Human Nature, designing the equilibrium
a collaboration between Creative Holland and Connecting the Dots
Text by Viveka van de Vliet
Portrait by Boudewijn Bollmann
Forward to nature
Koert van Mensvoort
Next Nature Network
You could say ‘Forward to nature’ is Koert van Mensvoort’s motto. Because apart from the fact that we live in a cultivated nature that we have shaped ourselves, it is not the philosopher, artist, and scientist’s desire to return to nature and to preserve it. In the Next Nature Network world, nature and technology evolve alongside humans.
Koert van Mensvoort thinks the other way around. Like a philosopher who asks questions. Was nature perfect before man came and ruined it? No, we are part of nature, but we have placed ourselves outside of it. Only on Sundays you can walk in it. The nature fundamentalists take it even further: only birds and animals are allowed to be there; for people, nature is a no-go zone. So, it’s back to the traditional way of protecting and preserving nature.
‘It is a popular idea that nature is disappearing because of our presence’, says Van Mensvoort. That it is an assumption that needs to be questioned was an eye-opener for Koert van Mensvoort long ago, even before he worked as a philosopher and artist. His time spent in the Bijlmermeer around 2004 was decisive. Living in one of the largest renewal projects ever, with spacious flats up high and a city jungle down below. The Oostvaardersplassen: impoldered. The new island on the Marker Wadden: reclaimed by order of Natuurmonumenten. ‘In thirty years we will be walking in that “nature”,’ he says. ‘Everyone is welcome to the illusion, but original nature doesn’t exist.’ He would like to reformulate the theme for the Triennale di Milano in 2019, ‘Broken nature: Design takes on human survival’. ‘It is not nature that is broken, but our image of nature.’
This takes us to the other side of the story: the discovery of technologies that are to free us from the wild forces of nature. These complex and autonomous technologies are a nature of their own. In Van Mensvoort’s view, nature is not static, but it changes with us – nature becomes culture and culture becomes nature, biology becomes technology and vice versa.
The philosopher, who is also the founder of Next Nature Network, sees this network as a visionary tree, with dangling fruits like robots, personalised and genetically engineered fish leather sneakers, and the In Vitro Meat Cook Book.
These are subjects that fascinate him. You will find them in his speculative projects such as the Meat the Future project, about the potential of laboratory meat and Hubot, an employment agency where humans and robots work together. Van Mensvoort is not a philosopher for nothing. He is always asking questions. He thinks it is fun and useful to take our assumptions, fears, and negative thoughts about this subject and turn them into a better understanding of, thoughts about and insights into a desirable Next Nature. What he always strives for is a harmony model between a biosphere that has been evolving for millions of years and the rapidly changing technosphere.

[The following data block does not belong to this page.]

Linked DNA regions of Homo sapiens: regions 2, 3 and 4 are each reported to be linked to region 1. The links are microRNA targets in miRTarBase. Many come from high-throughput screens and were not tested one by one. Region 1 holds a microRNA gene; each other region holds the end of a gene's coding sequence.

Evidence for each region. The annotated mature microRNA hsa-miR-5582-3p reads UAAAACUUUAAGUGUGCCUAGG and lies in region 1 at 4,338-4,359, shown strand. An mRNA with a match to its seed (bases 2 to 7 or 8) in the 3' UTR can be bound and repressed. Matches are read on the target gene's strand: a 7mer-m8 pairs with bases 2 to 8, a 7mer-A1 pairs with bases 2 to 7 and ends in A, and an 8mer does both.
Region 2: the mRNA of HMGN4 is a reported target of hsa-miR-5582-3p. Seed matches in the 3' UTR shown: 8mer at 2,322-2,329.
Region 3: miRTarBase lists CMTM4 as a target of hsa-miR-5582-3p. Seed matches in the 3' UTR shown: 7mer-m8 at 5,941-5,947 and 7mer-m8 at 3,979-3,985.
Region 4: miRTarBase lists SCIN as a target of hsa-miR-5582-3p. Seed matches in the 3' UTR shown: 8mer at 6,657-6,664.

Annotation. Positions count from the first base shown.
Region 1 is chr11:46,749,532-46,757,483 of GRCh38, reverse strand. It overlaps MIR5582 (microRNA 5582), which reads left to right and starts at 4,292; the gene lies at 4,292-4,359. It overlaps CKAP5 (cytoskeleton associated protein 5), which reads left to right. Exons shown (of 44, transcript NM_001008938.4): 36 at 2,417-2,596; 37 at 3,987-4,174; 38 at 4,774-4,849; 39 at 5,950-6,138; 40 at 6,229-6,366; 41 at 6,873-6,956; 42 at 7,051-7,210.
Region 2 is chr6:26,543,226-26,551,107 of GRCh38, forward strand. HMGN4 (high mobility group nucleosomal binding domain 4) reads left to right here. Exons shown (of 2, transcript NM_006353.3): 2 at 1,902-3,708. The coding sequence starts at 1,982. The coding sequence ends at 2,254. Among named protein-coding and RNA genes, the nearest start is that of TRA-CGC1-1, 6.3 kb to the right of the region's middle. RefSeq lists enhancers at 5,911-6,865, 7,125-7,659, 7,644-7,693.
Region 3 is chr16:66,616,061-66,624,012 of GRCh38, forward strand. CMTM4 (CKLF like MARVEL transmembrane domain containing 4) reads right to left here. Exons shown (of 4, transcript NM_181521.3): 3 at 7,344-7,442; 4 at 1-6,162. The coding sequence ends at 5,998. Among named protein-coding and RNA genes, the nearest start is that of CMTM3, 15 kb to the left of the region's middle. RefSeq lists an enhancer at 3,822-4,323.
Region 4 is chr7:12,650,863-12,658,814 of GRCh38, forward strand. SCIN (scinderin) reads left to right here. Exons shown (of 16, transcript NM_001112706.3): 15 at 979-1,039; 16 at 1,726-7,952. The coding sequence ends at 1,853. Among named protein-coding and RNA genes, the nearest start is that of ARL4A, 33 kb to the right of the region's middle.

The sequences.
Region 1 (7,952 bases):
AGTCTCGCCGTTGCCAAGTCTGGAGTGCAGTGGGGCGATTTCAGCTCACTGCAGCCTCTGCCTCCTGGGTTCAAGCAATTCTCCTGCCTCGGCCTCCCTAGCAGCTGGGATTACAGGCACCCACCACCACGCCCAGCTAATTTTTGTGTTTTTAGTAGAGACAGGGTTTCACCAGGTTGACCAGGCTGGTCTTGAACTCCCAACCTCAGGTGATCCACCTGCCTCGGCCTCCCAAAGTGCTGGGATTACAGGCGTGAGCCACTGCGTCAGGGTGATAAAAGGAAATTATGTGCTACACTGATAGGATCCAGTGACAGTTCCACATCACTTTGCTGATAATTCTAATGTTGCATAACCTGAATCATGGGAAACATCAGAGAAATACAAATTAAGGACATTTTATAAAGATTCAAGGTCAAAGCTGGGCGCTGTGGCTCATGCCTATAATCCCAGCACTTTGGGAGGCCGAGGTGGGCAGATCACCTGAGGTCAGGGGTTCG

In the provocative and playful work of Van Mensvoort, he shows the power of speculative design. ‘It initiates a discussion and creates awareness, but I also want to bring about a change on a more fundamental level’, says the scout who’s being ahead of the troops. By that he means: doing something.
A good and successful example of this is a large and multi-year project in which Van Mensvoort connects ecology and economy: the ECO Coin. You earn coins through positive actions that prevent deforestation, the decline of biodiversity or climate change. ‘It is crazy, or rather hypocritical’, he explains, ‘that you receive money by cutting down a tree and selling the wood. And that you are not rewarded if you plant a tree.
His ecological payment method is being introduced step by step in various local communities, and specially among companies, the coin spreads like an oil slick. ‘My dream,’ says Van Mensvoort, ‘is that you will have fair money like you have fair coffee.’
But his biggest goal is to save humankind. ‘It is a wonder that we have come this far’, he says. ‘We are dangling somewhere at the bottom, like an unimportant species. At the same time, humankind is beautiful and must be saved so that future generations have a better future.’
This interview belongs to the project Human Nature, designing the equilibrium. Part of this project are live interviews and an exhibition during the Milan Design Week 2018.